Irish Water engineers are to examine the top 20 water treatment plants in the country as a priority, after contaminated water entered the drinking water last month.
52 people became ill after drinking unsafe water originating from the Gorey plant in Co Wexford, while the Ballymore Eustace plant in Co Dublin produced unsafe water for 10 consecutive hours.
Irish Water is being critcised for taking a number of days to inform the EPA and the HSE about the issues.
Chair of An Fóram Uisce Professor, Tom Collins, says information regarding drinking water needs to be available in real-time.
“If there is a breakdown, information must be instantly conveyed.
“And not just to one source or to one person but to all the relevant authorities at the same time.
“They being in this cases Irish Water, the EPA and the HSE all need to hear about it when it happened and all need to hear about it simultaneously.”
Paula Mongey and her family were impacted by the water contamination in Gorey, County Wexford.
While she has now been told it is safe to drink, she’s reluctant to do so.
“I’m not taking any chances.
“The water may be fine but it’s the lack of information and the fact that nobody was forthcoming.
“At the very least a ‘boil water’ notice should have been issued because we weren’t the only families effected in the area and Gorey is quite a big town.”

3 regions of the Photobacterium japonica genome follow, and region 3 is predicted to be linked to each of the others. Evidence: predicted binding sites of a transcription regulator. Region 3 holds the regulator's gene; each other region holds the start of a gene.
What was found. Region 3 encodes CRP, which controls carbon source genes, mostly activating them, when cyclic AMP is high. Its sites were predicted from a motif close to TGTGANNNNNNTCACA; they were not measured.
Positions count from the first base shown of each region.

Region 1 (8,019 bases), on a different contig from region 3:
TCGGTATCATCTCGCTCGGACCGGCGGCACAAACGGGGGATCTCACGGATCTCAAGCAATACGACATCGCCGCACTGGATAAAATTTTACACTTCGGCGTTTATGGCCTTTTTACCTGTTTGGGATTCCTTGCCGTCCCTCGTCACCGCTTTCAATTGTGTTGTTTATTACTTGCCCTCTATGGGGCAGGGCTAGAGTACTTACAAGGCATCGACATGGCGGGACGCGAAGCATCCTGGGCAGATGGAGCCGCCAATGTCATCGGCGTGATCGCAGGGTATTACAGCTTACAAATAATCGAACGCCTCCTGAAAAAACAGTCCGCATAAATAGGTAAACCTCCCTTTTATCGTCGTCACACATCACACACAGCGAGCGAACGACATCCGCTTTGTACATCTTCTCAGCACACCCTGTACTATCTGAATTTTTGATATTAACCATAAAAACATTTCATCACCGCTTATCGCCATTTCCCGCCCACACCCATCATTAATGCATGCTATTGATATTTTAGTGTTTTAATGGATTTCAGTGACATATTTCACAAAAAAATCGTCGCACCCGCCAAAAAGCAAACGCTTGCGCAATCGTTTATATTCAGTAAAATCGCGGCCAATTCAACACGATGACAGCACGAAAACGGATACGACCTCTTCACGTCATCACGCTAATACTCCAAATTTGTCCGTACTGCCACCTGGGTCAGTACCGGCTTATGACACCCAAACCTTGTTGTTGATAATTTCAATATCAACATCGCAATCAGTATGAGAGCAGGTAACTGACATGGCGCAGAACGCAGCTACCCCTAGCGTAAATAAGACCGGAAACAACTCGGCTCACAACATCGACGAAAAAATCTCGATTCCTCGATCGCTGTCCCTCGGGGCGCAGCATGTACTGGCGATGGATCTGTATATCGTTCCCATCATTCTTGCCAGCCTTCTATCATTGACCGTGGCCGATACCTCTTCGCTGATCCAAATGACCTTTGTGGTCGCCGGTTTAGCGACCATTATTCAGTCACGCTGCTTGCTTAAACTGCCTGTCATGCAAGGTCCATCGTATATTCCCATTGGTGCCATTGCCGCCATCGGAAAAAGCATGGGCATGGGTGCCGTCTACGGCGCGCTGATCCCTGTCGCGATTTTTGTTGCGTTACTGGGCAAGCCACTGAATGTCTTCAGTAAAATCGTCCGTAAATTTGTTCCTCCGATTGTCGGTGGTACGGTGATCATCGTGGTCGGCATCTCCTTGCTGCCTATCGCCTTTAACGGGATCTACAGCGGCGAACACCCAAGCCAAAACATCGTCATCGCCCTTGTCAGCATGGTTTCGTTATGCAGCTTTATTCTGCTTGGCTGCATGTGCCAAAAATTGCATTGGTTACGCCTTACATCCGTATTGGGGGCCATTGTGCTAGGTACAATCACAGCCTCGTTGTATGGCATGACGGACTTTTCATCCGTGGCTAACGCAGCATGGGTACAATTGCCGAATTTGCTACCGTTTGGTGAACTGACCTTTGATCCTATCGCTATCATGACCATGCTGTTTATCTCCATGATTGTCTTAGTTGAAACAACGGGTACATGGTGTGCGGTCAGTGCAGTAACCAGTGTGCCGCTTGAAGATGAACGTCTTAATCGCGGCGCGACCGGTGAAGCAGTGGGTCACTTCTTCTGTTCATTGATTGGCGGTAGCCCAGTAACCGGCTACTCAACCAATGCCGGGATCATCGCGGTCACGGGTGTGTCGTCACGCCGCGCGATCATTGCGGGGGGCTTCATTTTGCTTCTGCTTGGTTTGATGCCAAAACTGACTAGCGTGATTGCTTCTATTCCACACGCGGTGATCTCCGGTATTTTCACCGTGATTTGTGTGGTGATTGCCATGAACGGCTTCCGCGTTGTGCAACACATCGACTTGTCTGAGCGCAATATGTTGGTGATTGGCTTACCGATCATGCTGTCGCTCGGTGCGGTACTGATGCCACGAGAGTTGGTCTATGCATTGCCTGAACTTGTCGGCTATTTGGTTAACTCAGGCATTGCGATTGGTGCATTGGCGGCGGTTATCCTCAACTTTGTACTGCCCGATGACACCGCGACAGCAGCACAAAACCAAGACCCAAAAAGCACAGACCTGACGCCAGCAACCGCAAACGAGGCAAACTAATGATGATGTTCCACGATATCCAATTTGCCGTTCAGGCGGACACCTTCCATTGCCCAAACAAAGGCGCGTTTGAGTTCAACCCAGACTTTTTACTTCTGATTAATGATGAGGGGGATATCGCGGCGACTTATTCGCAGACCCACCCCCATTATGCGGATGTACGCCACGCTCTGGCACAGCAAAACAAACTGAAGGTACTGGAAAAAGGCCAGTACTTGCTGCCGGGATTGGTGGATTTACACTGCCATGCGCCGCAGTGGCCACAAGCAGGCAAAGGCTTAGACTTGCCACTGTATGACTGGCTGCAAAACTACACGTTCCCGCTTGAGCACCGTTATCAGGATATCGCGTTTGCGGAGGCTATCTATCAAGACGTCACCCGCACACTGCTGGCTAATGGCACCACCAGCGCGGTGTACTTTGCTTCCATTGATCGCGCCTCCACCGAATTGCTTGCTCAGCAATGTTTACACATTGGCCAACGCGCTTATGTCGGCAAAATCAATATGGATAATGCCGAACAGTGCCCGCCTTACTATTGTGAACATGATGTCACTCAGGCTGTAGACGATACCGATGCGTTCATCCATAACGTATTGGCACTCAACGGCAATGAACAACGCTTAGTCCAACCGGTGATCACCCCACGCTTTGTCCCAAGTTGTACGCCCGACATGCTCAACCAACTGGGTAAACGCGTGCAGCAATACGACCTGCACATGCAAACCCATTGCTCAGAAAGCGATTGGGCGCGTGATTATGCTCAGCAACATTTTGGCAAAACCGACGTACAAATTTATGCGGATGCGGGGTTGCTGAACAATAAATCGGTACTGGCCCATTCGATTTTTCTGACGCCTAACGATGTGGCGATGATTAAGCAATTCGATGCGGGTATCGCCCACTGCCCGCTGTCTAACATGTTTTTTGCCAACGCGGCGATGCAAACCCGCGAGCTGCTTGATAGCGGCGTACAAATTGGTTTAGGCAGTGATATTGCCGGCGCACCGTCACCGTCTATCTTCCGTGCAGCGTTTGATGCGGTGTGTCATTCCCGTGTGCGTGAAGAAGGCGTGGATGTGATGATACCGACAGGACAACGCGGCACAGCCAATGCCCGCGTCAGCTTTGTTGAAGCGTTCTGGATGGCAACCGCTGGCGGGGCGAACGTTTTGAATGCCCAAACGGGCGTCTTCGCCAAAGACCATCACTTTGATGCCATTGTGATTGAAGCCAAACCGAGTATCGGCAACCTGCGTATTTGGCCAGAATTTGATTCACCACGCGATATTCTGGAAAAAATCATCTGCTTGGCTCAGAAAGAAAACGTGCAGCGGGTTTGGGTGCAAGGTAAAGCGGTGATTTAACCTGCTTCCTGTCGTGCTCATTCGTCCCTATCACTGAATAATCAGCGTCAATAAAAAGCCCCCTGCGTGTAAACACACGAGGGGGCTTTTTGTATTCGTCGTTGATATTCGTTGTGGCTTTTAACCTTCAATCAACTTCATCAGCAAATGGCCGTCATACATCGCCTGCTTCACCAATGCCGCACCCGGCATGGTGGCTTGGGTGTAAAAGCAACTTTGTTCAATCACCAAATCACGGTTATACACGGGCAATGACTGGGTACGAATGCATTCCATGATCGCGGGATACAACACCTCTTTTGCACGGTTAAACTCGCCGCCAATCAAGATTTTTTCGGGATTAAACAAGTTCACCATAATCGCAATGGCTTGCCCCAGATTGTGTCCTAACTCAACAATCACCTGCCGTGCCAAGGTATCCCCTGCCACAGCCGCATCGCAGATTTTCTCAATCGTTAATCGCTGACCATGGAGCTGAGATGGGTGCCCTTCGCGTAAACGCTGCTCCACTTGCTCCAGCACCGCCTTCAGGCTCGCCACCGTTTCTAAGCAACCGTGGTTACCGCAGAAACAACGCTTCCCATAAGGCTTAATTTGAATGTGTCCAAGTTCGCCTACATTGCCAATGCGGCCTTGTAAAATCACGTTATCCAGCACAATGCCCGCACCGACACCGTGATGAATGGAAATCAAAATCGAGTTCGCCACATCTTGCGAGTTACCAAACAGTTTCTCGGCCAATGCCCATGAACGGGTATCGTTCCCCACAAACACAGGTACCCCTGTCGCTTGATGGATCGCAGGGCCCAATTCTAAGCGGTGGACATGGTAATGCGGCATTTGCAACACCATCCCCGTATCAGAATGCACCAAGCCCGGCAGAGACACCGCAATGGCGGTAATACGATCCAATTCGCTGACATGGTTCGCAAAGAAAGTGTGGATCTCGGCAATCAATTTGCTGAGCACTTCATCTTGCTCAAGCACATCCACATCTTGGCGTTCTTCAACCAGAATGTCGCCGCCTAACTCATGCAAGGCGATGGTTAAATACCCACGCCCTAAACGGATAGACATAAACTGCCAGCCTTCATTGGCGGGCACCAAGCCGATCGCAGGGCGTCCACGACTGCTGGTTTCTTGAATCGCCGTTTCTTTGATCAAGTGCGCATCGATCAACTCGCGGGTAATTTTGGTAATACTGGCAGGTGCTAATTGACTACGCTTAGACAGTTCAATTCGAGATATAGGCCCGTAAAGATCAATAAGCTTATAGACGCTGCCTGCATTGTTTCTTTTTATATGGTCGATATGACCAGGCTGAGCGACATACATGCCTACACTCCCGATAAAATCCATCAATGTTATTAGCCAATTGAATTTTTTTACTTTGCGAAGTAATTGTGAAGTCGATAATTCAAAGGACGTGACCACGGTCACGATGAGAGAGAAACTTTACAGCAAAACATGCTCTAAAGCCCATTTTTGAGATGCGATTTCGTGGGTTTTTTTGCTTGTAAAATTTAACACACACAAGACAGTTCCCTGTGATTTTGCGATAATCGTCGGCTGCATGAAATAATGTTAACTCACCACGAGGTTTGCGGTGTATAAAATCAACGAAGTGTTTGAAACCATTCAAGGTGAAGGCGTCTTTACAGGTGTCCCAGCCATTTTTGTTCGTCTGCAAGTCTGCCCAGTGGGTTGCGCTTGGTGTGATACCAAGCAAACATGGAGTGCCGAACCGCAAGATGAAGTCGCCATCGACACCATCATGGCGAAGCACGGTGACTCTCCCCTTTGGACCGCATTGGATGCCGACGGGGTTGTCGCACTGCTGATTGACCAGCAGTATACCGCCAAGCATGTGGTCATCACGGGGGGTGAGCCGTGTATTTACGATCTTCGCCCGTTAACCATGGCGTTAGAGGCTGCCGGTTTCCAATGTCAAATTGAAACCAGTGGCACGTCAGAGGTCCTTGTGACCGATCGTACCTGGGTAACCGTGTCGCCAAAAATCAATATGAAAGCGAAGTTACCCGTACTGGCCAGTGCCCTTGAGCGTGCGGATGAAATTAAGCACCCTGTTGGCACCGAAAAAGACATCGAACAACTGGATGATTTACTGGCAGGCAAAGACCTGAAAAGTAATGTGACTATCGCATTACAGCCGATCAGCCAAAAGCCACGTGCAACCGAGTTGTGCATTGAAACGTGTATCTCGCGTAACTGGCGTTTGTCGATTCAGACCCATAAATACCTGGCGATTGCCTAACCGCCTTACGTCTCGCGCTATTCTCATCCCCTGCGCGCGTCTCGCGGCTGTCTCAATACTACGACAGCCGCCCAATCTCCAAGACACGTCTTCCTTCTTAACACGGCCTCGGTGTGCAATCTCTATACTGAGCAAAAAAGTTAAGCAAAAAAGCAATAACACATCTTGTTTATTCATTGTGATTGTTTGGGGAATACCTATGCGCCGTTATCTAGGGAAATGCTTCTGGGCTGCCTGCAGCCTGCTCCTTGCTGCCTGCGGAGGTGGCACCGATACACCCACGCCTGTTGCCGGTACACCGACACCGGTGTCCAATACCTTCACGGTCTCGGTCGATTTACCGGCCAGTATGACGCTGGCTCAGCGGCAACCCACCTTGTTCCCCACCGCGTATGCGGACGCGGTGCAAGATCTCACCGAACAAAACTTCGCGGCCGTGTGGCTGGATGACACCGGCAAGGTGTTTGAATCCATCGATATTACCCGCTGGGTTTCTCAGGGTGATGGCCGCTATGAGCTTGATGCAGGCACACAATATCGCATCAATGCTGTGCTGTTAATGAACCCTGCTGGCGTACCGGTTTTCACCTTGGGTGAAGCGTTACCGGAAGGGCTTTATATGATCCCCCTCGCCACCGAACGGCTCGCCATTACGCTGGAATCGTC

Meanwhile the Chief Executive of Wexford County Council, Mr. Tom Enright, today issued a statement to South East Radio. He said “Eamonn Hore, Director of Services, who has an in-depth knowledge of the Creagh Plant, gave a detailed explanation of events that led to the unsafe water entering the pubic water supply in Gorey and provided an apology from the Council, while on South East Radio’s Morning Mix on Monday. Mr. Enright continued “I reiterate that sincere apology”.
His statement also says “the Council continue to investigate the matter with Irish Water and the HSE”. Mr. Enright confirmed “the Council has put measures in place for all water treatment facilities in Co. Wexford operated by the Council with Irish Water to be fully inspected and checked. He said, “I wish to reassure people in Gorey that extensive testing of the water supply in the town over the past 4 weeks has shown that the water is safe to drink”
Mr. Enright concluded by saying ” I welcome the opportunity” to be interviewed on South East Radio “when the investigation is concluded and when I will be in a position to fully outline the circumstances that led to this serious incident taking place, and to detail measures that have been put in place to prevent a recurrence in the future”.